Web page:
Brexit: How the deal was done and why the Varadkar meeting was a turning point

How the deal was done: step-by-step from Varadkar and Johnson’s ‘pathway’ talks

After the European Council signed off on his Brexit deal, Boris Johnson spoke about the work that had gone into negotiations "over the last couple of months". But it was his meeting with Leo Varadkar in Thornton Manor outside Liverpool just a week ago that was the turning point that led to the agreement.

"That was the key moment when I understood there was a joint will to advance on most key issues," EU chief negotiator Michel Barnier said.

By the time they met, Johnson knew his proposal for a light-touch customs border on the island of Ireland was going nowhere. Downing Street was briefing aggressively against Varadkar and Angela Merkel and the prime minister had run out of ideas.

“He didn’t have anything written on a piece of paper when he went in there,” a British government source said.


But Varadkar, whose officials had been co-ordinating closely with Barnier’s team, did have an idea for unblocking the negotiations and resolving the toughest issue: customs. If Johnson accepted that there should be no customs border between North and South, the EU could agree to two customs territories on the island.

Northern Ireland would leave the EU customs union with the rest of the UK and would enjoy the benefits of any new British trade deals, but it would be treated for administrative purposes as if it had not left. Like a slimmed-down version of Theresa May's proposed customs partnership, a system of rebates would ensure that Northern Ireland residents would pay the UK tariff only on goods that were not destined for the European single market.

Johnson had already established a much warmer relationship with Varadkar than May ever enjoyed and a meeting in New York last month persuaded both leaders that they shared a determination to agree a deal on Brexit. During three hours of talks at Thornton Manor, for most of which officials were not present, they agreed the outline of what they called a pathway to a deal.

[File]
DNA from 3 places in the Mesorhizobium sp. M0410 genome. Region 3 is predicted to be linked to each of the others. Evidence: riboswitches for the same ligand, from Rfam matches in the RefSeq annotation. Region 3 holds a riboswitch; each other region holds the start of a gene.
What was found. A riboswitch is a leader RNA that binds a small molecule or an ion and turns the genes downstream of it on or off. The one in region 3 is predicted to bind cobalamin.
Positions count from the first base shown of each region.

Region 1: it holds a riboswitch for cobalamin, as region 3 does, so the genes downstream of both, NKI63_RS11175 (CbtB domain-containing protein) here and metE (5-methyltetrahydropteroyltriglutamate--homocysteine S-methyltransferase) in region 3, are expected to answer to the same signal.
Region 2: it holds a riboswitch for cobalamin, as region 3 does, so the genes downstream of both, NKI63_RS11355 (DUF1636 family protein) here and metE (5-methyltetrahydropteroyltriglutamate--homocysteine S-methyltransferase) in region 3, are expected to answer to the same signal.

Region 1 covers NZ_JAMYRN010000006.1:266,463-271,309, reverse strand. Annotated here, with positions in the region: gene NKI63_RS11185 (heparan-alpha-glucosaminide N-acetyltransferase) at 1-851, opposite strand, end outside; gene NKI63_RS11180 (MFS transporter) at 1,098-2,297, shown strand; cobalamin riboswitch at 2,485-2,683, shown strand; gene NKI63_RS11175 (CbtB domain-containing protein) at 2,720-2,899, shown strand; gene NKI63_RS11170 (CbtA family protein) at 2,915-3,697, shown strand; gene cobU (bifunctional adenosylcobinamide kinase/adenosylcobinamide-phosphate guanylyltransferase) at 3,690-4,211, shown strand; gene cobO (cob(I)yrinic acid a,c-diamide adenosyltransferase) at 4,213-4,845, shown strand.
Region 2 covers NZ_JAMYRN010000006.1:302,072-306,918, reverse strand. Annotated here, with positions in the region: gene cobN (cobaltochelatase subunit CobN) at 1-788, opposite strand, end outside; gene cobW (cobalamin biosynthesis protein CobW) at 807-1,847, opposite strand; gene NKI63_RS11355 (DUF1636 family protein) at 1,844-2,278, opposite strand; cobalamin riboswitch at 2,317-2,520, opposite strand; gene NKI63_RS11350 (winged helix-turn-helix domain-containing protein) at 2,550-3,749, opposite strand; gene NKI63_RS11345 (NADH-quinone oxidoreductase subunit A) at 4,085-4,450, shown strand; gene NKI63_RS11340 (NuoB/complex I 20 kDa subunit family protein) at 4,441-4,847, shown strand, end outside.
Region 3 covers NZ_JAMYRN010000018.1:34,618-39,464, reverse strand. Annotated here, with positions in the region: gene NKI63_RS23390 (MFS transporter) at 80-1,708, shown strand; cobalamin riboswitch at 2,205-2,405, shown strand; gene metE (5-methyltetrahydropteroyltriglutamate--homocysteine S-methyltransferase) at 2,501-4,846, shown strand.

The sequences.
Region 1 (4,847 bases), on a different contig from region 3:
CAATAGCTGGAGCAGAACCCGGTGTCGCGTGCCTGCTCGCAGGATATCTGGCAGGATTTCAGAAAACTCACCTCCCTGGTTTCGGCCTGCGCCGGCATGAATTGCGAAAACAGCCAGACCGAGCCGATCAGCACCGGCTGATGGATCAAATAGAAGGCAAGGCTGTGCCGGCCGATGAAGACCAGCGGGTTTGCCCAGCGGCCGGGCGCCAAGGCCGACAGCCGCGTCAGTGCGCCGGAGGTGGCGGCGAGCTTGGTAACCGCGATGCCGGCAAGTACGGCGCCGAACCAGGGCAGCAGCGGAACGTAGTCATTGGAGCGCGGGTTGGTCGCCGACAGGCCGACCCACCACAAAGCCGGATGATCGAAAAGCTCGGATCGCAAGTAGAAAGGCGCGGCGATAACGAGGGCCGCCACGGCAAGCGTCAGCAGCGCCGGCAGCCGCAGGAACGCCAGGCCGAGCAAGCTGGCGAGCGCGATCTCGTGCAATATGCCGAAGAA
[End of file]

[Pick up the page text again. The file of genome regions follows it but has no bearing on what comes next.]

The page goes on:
Irish officials immediately briefed the European Commission's Brexit taskforce and, after a meeting with Brexit secretary Stephen Barclay the following day, serious negotiations resumed in Brussels. Meanwhile, Downing Street started work on persuading the DUP to accept the proposals with historian John Bew taking the lead in contacts with the party.

The DUP had already agreed to a regulatory border in the Irish Sea, a move that angered some of its membership and drew flak from the Ulster Unionist Party. Now they were being asked to agree to thicken that border by adding customs declarations and checks on goods moving from Britain to Northern Ireland.

On Sunday night, Arlene Foster and Nigel Dodds flew from Belfast to London, along with the DUP's powerful chief executive, Timothy Johnson.  The prime minister had learned from May's unhappy experience of dealing with the DUP and took a more solicitous and respectful approach in his engagement with them.

Over the next three days, they had numerous meetings with Johnson and his officials, receiving constant updates on the progress of negotiations in Brussels. The DUP were unhappy with the customs proposals but they would consider accepting them if the mechanism for winning political consent in Northern Ireland was sufficiently robust.

After a 10-minute phone call with Varadkar on Wednesday morning, Johnson thought the Taoiseach had made a big move on consent that would be enough to bring the DUP on board. The DUP rejected it that morning but after a meeting on Wednesday afternoon, Downing Street believed they were ready to agree to the new deal.

Following consultations with their membership, however, Foster and Dodds told Number 10 on Wednesday evening that they could not support the deal. At 6.45am on Thursday, they issued a statement rejecting it but saying they would continue to work with the government to get a better deal.

Johnson did not take up the implied offer of further talks and the DUP heard nothing from Downing Street before he announced on Thursday morning that he had reached a deal with the EU. A few hours later, the party issued a longer statement detailing its objections to the deal and warning that it would not only vote against it on Saturday, but would seek to block enabling legislation for it if it passed.

The prime minister showed no sign of regret on Thursday after he jettisoned the DUP to agree the deal, turning his focus instead towards the forbidding challenge of building a parliamentary majority for it without them.